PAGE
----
Monday, August 1, 2011

Simple Recipe for Homade Soap

Making soap at home can be an inexpensive project using easy to find ingredients and equipment. The recipe presented below is the cheapest soap recipe that I have found, but can be altered with changes made with essential oils, coloring agents, or herbs.

Soap is a combination of fats, water, and lye that undergoes a chemical change called soponificataion. All soap contains lye, sometimes called caustic soda or sodium hydroxide. 

When choosing equipment, use steel, enamel-ware, glass, or Pyrex. Plastic spoons work well for stirring. Never use aluminum. 

Protect your eyes, skin and clothing when making soap. Keep some vinegar on hand in case of spills. Lye can cause a nasty burn.

Equipment  Needed to Make Soap

Large pot - steel or enamel-ware
Large Pyrex container - for lye solution
Electric hand mixer with steel blades
Scale - kitchen scale that weighs in ounces
Plastic containers for measuring fats
Glass candy thermometer
Plastic spoons
Mold - wood or plastic (Tupperware type container works well)
Eye, skin, and clothing protection
Plastic bags (to cover and protect counter)
Cutting board

Frugal Soap Recipe

42 ounces Crisco
17 ounces water
6 1/2 ounces lye
1 Tablespoon sugar (dissolved in water)
5 ounces Canola oil
5 ounces Castor oil
5 ounces Coconut oil
1 1/2 ounces essential oil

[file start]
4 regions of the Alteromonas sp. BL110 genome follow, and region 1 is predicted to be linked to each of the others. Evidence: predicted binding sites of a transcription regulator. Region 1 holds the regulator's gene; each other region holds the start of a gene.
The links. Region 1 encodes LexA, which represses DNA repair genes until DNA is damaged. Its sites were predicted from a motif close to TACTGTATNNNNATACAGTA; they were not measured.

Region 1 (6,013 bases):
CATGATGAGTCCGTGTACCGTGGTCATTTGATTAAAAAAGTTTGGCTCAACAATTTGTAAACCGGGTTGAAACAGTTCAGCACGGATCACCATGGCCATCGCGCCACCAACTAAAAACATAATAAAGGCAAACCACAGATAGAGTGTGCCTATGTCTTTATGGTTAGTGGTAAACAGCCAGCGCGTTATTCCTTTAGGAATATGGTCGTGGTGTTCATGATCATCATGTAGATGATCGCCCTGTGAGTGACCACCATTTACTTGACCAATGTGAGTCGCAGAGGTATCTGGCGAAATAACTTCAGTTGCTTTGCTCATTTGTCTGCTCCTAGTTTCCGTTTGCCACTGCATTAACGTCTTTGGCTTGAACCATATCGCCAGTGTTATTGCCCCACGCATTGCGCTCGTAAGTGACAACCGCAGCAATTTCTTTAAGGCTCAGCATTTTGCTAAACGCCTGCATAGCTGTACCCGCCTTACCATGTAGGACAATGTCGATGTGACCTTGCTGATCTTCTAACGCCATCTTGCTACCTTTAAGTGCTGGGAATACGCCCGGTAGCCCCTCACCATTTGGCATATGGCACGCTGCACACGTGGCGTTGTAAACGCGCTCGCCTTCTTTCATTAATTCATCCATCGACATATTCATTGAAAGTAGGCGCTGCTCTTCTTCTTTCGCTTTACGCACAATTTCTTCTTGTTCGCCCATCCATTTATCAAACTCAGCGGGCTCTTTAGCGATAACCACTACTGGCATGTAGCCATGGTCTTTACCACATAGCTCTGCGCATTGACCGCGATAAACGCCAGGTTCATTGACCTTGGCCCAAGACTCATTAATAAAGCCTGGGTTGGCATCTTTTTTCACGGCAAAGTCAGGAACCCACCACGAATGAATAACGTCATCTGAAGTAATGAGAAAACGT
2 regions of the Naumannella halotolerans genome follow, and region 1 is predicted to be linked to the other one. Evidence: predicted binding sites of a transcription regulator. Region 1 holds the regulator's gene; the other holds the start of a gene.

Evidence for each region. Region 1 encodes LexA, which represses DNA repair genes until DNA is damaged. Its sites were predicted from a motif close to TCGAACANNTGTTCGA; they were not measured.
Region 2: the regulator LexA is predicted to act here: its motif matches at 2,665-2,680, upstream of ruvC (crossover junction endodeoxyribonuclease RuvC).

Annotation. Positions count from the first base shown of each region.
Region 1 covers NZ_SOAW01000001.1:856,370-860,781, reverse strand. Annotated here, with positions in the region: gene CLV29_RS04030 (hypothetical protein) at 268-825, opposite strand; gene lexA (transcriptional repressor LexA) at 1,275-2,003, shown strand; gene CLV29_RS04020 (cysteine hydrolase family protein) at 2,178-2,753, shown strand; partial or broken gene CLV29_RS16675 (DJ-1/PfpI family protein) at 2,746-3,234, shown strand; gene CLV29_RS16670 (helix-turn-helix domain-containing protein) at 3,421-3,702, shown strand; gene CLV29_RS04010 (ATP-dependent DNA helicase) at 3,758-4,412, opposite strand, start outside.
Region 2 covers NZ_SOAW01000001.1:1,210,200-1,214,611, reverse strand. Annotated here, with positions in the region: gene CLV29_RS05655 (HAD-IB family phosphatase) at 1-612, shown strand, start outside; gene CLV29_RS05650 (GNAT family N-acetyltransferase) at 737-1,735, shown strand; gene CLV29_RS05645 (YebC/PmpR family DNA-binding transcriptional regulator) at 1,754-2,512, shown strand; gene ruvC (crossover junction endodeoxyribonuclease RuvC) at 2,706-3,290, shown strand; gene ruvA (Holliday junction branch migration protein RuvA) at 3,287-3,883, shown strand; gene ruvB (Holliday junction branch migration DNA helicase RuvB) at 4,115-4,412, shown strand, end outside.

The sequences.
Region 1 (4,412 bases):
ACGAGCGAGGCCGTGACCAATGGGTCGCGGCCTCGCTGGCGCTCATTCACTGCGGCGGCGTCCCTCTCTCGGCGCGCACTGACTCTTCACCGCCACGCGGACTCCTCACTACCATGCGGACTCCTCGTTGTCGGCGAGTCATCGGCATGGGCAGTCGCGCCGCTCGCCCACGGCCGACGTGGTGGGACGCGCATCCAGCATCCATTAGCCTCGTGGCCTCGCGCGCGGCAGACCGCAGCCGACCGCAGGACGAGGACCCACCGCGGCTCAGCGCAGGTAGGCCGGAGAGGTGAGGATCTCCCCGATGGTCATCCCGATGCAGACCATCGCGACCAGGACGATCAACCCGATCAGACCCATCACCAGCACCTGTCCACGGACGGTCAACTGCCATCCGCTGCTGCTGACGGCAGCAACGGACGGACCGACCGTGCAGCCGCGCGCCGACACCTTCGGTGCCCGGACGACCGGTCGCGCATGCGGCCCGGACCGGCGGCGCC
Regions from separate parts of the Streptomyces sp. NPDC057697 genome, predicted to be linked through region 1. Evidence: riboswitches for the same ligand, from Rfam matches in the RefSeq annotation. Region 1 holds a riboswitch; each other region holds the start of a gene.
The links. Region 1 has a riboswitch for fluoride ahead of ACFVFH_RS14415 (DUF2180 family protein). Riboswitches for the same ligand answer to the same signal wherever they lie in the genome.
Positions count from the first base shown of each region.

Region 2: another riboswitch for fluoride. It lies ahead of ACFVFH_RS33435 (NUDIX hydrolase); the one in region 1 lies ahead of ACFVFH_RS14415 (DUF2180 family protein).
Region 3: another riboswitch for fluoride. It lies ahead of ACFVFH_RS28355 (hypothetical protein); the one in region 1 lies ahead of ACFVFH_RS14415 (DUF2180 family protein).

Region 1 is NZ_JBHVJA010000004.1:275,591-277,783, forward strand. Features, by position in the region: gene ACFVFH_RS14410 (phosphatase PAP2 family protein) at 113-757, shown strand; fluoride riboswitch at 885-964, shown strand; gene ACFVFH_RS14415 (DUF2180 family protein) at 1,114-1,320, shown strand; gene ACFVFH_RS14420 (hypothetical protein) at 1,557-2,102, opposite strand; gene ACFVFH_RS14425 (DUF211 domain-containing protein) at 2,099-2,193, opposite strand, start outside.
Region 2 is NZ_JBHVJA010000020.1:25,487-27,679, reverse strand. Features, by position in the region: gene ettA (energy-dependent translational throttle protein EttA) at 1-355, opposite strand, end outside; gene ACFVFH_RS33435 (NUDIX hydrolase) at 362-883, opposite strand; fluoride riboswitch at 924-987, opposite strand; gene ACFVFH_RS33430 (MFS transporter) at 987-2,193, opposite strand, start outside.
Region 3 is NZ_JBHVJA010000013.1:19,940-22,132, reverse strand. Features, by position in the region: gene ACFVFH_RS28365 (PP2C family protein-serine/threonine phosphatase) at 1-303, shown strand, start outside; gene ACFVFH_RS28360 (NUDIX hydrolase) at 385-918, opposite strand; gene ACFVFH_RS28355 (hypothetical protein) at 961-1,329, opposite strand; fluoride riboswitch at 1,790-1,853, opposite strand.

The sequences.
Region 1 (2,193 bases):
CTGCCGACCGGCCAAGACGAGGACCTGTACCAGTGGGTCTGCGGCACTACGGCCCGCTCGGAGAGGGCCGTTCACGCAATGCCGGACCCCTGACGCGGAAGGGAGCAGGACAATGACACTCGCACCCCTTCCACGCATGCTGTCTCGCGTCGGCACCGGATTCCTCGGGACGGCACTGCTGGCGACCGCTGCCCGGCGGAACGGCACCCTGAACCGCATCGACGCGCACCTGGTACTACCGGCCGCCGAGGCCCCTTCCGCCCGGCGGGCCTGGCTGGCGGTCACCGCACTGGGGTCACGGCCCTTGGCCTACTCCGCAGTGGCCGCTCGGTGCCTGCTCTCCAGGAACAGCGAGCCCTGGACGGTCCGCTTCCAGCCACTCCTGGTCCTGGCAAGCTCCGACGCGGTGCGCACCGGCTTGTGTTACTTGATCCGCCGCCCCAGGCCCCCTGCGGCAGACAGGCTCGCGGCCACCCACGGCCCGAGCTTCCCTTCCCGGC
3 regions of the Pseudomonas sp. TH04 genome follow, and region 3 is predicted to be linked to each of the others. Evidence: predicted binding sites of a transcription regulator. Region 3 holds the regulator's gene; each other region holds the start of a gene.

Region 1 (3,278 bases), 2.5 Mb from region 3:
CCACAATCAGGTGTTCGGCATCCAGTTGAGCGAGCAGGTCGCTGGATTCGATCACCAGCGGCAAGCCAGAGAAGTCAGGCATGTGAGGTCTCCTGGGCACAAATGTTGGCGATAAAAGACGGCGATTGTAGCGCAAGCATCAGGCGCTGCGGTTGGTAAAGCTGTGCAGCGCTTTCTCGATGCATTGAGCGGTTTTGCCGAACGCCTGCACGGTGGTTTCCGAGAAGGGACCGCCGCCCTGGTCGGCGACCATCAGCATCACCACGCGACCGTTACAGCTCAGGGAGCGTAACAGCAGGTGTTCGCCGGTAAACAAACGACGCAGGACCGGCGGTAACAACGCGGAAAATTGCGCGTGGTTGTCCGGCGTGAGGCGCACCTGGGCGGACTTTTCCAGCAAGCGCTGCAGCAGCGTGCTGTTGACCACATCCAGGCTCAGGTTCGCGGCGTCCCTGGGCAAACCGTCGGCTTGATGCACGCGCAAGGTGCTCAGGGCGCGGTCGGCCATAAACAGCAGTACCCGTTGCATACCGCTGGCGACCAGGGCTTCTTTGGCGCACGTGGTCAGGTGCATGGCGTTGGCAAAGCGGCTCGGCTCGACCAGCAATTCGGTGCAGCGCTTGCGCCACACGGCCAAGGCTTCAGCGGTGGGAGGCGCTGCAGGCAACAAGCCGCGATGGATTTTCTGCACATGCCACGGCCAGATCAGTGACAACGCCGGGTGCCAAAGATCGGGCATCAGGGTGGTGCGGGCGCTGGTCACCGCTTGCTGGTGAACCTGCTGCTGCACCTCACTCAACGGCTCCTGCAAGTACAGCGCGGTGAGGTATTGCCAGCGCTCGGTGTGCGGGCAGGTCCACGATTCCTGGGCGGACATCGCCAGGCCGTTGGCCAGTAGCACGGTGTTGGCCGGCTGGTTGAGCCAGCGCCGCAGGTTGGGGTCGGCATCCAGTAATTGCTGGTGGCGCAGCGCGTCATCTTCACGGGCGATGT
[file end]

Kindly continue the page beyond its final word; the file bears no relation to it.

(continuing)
Coloring agent
 
How to Make Soap

1) Prepare work area and equipment. Place plastic on kitchen counter. Have everything you need on hand. Ventilate area when combining water and lye as it creates toxic fumes.

2) Dissolve sugar in small amount of hot water. (This will be part of your water measure)

3) Weigh water. Always remember to weigh the container first and set scale to zero. Pour into large Pyrex container. Add lye to water. (Never the reverse). Mix well.

4) Weigh fats, beginning with Crisco. Make sure to weigh the container first. 

5) Place fats in steel or enamel pot on low heat. Do not add essential oils until later

6) When the temperature of fat mixture and lye solution are both 110 degrees Fahrenheit, slowly add the lye and water solution to the fats. (This can be tricky, you may have to set one or the other into a sink with cold water. The temperature must be equal)

7) Mix together. Pulse with hand mixer. The mixture will thicken into a pudding like consistency called "trace," as pictured on the right. If you drag a spoon through the mixture, it will leave a trail.

8) During the mixing, add colorants, or herbs. 

9) Last, add the essential oils and mix well

10) Pour the soap mixture into a greased mold and cover with plastic wrap

11) Cover with a towel and slowly cool 24 hours to 3 days. 

12) Remove soap from mold onto cutting board. Run a knife around the edges, turn mold upside down and thump on the bottom

13) Cut soap into bars

14) Arrange soap on a slotted rack or basket. Keep a small space between the bars to ensure air circulation. 

15) Cure soap for one month. The longer it sits, the harder and  more long lasting the bars of soap.

Coloring Agents
This recipe creates a bar of white soap. You can add specks of color by mixing in some herbs. Fresh herbs will turn brown but dried herbs may retain color. 

Tumeric - golden yellow to orange yellow
Sage - pale, dull green
Sea kelp granules - pale green with dark flecks
Cocoa - dark brown
Cinnamon - reddish brown
Ground non-toxic crayons
Commercial cosmetic grade coloring agents



No comments:

Post a Comment